Tag Archives: efficient

Operational Inefficiencies in Commercial Cannabis Cultivation

By Drew Plebani
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From the perspective of sustainable cannabis cultivation models, it seems clear that outside of the particular cultivation methodology adopted, that operational efficiency and the implementation of lean manufacturing principles will be necessary for successful and truly “sustainable” businesses, in the current, ever growing, cannabis space.

Implementing lean manufacturing principles as an integral part of the cannabis cultivation facility just makes sense- it is a manufacturing operation after all. From a lean perspective, doing away with the non-value-added costs in the supply chain and production model are quite important.

Let’s look at this case study as evidence for the necessity of operational efficiency:

A 300-light flowering, indoor cultivation facility in Colorado.

The system was purchased with ongoing pest/disease issues, recent updates to Colorado’s approved pesticide list, had prompted the implementation of an updated integrated pest management (IPM) program, which had been moderately successful in developing an albeit short-term solution to keeping ongoing root aphids, powdery mildew, and botrytis, to name a few, at bay.

This existing facility was producing roughly 60 pounds of trimmed cannabis per week, equivalent to almost $6M annual gross, however they were losing a percentage of their yields to product that did not pass Colorado’s contaminant testing requirements.

It is important to note that any deviation from the existing manufacturing schedule and system would create a change to the potential productivity of the system, for better or worse.

At the most basic level, one would hope that a new operator taking over an existing facility would analyze the system and implement incremental or perhaps major changes to create more efficient and profitable outcomes. That being said, currently the average grower likely doesn’t have much understanding of the lean manufacturing process. That will undoubtedly change.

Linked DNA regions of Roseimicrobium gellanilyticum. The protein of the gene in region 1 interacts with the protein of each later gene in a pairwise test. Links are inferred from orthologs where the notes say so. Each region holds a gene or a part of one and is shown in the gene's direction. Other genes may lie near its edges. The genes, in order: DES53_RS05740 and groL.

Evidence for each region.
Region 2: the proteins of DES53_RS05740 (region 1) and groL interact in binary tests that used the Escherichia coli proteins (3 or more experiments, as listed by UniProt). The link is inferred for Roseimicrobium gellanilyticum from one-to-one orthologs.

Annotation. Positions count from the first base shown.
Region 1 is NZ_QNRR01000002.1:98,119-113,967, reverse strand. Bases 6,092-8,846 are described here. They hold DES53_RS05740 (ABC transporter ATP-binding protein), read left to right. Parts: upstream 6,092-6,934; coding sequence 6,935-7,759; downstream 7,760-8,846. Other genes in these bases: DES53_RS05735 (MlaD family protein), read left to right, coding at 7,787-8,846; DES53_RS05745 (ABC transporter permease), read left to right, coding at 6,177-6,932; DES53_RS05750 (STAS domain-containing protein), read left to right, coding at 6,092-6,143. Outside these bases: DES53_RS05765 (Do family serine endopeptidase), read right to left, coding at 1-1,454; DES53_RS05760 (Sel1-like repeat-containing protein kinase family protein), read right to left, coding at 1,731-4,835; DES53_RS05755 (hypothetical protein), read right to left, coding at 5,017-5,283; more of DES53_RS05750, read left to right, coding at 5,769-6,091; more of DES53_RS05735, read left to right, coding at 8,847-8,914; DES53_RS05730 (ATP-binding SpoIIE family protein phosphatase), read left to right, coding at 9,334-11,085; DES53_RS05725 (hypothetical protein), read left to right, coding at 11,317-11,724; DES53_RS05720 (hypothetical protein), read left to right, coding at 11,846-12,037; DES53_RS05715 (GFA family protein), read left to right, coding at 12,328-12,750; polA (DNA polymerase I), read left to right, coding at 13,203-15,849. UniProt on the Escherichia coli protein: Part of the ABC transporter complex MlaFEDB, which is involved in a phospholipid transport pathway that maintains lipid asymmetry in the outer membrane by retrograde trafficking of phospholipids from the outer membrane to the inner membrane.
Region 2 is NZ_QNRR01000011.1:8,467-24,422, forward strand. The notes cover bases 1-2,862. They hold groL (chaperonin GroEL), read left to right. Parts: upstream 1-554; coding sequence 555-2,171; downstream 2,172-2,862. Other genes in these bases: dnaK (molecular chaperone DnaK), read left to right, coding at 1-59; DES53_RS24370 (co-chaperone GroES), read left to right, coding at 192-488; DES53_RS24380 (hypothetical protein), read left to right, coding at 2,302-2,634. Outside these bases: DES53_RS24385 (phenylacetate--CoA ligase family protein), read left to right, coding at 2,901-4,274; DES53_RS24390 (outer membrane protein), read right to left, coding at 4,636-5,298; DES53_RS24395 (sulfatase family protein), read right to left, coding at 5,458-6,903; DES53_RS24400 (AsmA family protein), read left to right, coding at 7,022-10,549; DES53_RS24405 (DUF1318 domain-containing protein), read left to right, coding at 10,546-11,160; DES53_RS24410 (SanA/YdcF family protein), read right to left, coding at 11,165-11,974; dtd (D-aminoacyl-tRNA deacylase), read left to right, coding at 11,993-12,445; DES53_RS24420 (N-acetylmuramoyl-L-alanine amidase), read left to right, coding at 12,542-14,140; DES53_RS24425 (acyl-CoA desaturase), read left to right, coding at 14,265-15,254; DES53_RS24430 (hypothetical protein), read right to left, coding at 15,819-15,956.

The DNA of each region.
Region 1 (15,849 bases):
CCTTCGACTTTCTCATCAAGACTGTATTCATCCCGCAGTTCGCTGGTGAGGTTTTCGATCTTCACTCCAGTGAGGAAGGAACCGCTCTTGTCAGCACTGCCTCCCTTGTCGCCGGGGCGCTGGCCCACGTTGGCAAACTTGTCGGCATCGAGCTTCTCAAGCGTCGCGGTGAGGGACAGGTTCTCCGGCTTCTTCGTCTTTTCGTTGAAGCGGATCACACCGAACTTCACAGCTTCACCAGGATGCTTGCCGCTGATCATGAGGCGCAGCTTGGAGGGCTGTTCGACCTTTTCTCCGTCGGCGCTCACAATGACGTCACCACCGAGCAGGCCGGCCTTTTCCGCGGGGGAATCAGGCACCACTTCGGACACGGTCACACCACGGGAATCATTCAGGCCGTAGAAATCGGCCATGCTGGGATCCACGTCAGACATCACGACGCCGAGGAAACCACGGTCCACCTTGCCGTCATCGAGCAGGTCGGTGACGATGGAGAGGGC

When we look at basic manufacturing facility operations, on an annual gross potential basis, each daily task not completed on the existing manufacturing timeline is, at least, a 0.3% (1/365) loss in potential productivity. In monetary terms, for this particular facility, each 0.3% equates to a potential $18,000 in lost productivity.

The information that follows is taken from observations during the first week of this facility ownership transition and below is a generalized outline representing just one aspect of the operational inefficiencies (created or existing) that were observed :

  • Plant group A put into flowering 4 days behind schedule (4 days x 0.3%) =1.2%
  • Plant group B transplanted 3 days behind =0.9%
  • Plant group C transplanted 7 days behind =2.1%
  • Plant group D (clones) taken 7 days behind =2.1%
  • IPM applications not completed for 7+ days

That equals a 6.3% loss in potential annual productivity, which translates into a rough estimate of up to $378,000 in lost revenue.

Changes to the nutrient program in the midst of the plant’s life cycle had created nutrient deficient plants in all stages of vegetative and flowering growth, coupled with changes to the existing IPM program, all add to the potential losses incurred. Deviations in the plant nutrition program and IPM scheduling are hard to quantify mid-cycle, but will certainly be quantifiable when the hard numbers come home to roost.

These inefficiencies, once compounded, could potentially equal more than a 20% loss in potential productivity during the subsequent 3.5 month plant cycle. The current 60 pounds-per-week would likely be reduced for the next 2 months, down to roughly 50 pounds, or even much less, per-week. This could become a loss upwards of $500,000 in annual potential revenue in the first quarter of operation alone.

These seemingly small and incremental delays in the plant production cycle are all greatly compounded. The end result is that each subsequent cycle of plants is slightly smaller due to delays in transplanting and less days at maximized vegetative growth, etc. Undoubtedly, the cumulative effect of these operational inefficiencies creates a significant drop in the existing level of productivity, with the end result being a significant, undesired loss of revenue.

The sum of the lessons learned from this cultivation facility, is this: a sustainable operation, in the most pragmatic sense, is an efficient one both in terms of productivity and in terms of the carbon footprint and waste generated. The more streamlined and successful the operations are, the greater likelihood of success. Perhaps all of this is to say don’t forget about all the little parts that make up the whole, and strive to create a work environment/corporate culture that empowers your employees, your managers and all involved to participate and contribute to the process of improving the operations for mutual benefit.

Lessons learned from the aerospace manufacturing industry: Even the smallest zip tie on a spaceship matters! Some food for thought: If it’s truly beneficial it should stick around… If it is beneficial and it’s not sticking around, then there are limiting factors in the system that need to be addressed.

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Biros' Blog